ASTANA, Kazakhstan, Sept. 4 (UPI) -- The plains of central Kazakhstan are littered with dead antelope, 60,000 of them -- an entire herd wiped out in just four days. And no one is exactly sure how or why.
The herd's collapse was bookended by a series of less dramatic die-offs, stretching from May through June. All told, the country's population of saiga, an antelope species found in the Eurasian Steppe, was halved -- from 257,000, counted in 2014, to less than 125,000.
For months, scientists have been stumped, but new evidence suggests bacteria is to blame. Still, questions abound.
The bacteria of interest, Pasteurella and Clostridia, were found in tissue samples collected from many of the felled saiga. But the microbes are common in antelope intestines and thought to be harmless. Nonetheless, toxins produced by the normally humdrum bacteria appear to have caused internal bleeding.
What's different about these microbes? According to genetic analysis, nothing.
"There is nothing so special about it. The question is why it developed so rapidly and spread to all the animals," geoecologist Steffen Zuther, a researcher with the Altyn Dala Conservation Initiative, told Live Science.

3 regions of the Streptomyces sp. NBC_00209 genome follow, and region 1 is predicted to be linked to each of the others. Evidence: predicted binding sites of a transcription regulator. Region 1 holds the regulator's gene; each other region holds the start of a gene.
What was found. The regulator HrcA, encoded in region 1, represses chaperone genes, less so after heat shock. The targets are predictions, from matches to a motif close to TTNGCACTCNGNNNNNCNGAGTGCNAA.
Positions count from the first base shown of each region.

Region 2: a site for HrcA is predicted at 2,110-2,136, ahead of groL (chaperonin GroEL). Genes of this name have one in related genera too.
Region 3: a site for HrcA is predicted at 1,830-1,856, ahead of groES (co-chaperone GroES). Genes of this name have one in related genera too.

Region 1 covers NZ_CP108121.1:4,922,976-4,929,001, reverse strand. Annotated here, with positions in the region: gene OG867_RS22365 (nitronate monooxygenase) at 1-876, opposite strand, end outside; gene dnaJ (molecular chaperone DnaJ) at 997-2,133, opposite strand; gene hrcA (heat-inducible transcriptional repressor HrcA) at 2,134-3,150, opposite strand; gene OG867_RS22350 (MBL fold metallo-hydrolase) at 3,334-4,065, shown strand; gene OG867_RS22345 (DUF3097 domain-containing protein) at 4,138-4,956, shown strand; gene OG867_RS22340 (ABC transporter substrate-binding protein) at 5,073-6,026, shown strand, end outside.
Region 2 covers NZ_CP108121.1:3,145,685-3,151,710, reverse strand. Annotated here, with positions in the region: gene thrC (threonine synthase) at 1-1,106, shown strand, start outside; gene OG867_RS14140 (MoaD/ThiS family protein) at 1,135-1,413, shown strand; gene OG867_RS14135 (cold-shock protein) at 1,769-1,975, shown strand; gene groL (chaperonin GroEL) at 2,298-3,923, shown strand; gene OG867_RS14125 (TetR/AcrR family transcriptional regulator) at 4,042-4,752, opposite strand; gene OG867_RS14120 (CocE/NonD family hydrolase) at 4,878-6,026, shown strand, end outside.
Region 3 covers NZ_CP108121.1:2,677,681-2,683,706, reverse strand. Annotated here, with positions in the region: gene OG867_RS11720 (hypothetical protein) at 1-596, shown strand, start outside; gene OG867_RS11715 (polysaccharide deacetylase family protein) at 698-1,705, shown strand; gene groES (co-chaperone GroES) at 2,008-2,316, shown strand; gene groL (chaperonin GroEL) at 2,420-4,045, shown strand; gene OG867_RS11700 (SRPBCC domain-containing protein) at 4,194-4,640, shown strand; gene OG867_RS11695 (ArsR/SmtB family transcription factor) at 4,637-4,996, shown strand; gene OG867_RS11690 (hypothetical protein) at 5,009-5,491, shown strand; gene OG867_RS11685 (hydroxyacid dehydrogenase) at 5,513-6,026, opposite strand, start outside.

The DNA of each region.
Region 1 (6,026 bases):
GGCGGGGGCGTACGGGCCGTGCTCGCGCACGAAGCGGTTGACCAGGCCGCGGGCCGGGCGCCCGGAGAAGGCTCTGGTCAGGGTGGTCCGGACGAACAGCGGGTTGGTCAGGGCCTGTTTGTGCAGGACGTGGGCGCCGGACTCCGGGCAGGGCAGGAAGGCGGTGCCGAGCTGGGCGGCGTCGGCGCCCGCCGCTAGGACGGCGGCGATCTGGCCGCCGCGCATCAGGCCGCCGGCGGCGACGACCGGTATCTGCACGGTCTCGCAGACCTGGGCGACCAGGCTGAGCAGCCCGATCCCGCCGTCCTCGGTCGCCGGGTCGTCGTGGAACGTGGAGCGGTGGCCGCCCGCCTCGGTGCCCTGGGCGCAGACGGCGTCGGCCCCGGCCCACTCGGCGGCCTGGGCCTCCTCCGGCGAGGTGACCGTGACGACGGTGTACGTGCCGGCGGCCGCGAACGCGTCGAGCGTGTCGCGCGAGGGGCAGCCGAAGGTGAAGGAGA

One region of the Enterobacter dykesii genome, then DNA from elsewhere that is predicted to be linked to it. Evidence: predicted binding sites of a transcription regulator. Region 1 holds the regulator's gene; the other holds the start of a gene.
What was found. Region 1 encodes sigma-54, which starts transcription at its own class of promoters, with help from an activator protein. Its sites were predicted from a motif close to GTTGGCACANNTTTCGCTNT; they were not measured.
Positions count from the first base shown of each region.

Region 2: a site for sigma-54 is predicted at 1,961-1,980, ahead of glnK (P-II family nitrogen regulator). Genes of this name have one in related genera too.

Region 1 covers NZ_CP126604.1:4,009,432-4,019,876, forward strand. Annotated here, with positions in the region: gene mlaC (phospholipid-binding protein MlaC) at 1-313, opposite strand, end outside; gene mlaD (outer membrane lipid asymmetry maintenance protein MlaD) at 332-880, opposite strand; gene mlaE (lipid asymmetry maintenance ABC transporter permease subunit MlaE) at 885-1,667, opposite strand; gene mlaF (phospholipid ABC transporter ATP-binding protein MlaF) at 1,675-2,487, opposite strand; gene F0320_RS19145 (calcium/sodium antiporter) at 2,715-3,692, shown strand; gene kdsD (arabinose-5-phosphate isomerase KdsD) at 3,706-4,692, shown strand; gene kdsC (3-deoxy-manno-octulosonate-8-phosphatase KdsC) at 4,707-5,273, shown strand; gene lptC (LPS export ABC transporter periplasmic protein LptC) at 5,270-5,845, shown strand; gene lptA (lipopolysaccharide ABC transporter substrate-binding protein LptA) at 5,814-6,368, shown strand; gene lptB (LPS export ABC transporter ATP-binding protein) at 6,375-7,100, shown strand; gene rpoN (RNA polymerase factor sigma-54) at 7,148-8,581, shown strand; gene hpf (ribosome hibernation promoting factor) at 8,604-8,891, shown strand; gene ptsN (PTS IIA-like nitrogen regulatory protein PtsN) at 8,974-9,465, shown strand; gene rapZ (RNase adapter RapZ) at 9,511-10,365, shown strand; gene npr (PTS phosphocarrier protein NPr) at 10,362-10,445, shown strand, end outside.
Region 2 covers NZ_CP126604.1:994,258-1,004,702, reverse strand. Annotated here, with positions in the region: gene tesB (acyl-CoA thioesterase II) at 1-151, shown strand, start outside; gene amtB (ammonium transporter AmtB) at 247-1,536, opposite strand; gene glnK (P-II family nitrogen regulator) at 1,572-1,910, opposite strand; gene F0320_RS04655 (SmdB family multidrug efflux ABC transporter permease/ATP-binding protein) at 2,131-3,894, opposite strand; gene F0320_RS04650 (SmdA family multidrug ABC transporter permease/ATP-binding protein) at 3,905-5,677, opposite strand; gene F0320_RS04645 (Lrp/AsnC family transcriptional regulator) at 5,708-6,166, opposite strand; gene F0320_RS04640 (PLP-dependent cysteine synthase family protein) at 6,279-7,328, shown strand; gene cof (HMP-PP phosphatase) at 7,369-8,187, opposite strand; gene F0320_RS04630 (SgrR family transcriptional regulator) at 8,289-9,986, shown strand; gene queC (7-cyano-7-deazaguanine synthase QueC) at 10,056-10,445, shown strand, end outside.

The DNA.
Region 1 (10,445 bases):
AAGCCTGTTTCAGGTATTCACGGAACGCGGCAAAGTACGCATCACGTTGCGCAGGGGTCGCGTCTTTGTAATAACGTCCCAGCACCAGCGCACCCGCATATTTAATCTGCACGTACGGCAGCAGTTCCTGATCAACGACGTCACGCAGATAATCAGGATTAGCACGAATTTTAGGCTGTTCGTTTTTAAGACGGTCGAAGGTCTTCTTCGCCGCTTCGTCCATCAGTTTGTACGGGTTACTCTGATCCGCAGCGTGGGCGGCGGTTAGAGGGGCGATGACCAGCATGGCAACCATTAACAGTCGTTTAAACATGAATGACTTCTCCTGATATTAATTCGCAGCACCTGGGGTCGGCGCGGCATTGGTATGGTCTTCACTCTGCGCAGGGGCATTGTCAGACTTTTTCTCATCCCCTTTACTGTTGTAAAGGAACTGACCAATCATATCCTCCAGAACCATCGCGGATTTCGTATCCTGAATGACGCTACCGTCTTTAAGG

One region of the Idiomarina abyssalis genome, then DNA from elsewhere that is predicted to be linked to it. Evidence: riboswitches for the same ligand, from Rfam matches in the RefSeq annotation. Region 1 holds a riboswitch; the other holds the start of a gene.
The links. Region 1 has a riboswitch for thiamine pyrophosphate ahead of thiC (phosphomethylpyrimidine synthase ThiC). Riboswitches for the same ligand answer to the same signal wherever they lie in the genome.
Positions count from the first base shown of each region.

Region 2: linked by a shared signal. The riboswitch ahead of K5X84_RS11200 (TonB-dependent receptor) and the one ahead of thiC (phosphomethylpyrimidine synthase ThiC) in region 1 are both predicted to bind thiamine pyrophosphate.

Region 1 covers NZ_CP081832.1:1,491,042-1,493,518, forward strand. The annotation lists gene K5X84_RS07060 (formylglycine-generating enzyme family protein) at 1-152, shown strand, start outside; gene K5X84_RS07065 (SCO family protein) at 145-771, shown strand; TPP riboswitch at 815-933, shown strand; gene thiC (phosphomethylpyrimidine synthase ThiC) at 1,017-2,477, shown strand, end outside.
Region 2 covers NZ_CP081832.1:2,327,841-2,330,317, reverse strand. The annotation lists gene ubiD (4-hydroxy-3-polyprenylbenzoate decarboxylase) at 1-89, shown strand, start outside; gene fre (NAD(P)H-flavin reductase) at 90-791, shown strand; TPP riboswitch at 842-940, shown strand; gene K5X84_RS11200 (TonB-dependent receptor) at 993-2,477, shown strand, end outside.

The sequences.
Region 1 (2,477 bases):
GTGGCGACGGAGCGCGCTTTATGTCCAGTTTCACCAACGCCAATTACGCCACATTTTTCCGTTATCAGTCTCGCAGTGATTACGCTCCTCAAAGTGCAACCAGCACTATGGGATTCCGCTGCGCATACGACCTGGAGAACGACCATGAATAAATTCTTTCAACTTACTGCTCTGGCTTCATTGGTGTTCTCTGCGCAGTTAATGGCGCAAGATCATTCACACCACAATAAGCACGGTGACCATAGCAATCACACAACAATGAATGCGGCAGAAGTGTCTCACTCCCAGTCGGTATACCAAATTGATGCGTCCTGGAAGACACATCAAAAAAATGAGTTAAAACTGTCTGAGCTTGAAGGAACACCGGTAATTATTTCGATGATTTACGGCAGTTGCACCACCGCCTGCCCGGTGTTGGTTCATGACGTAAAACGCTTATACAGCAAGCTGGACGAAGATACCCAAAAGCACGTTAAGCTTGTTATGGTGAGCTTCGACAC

At the moment, scientists can't explain what transformed the benign bacteria into a plague-like killer.
Previous research has shown that for some animals, wild swings in population numbers are normal -- and that species such as the Canadian snowshoe hare have evolved to withstand such dramatic fluctuations. It's possible the saiga is one of those species.
Still, conservations and ecologists are worried by the endangered antelope's decline. The species helps maintain the natural order in the grasslands of Eurasia, helping thin the grass and return the nutrients of mature plants back to soil. Cold winters slow down the natural decomposition of organic matter.
Saiga hunting is banned in Kazakhstan, but researchers say more needs to be done to protect the species.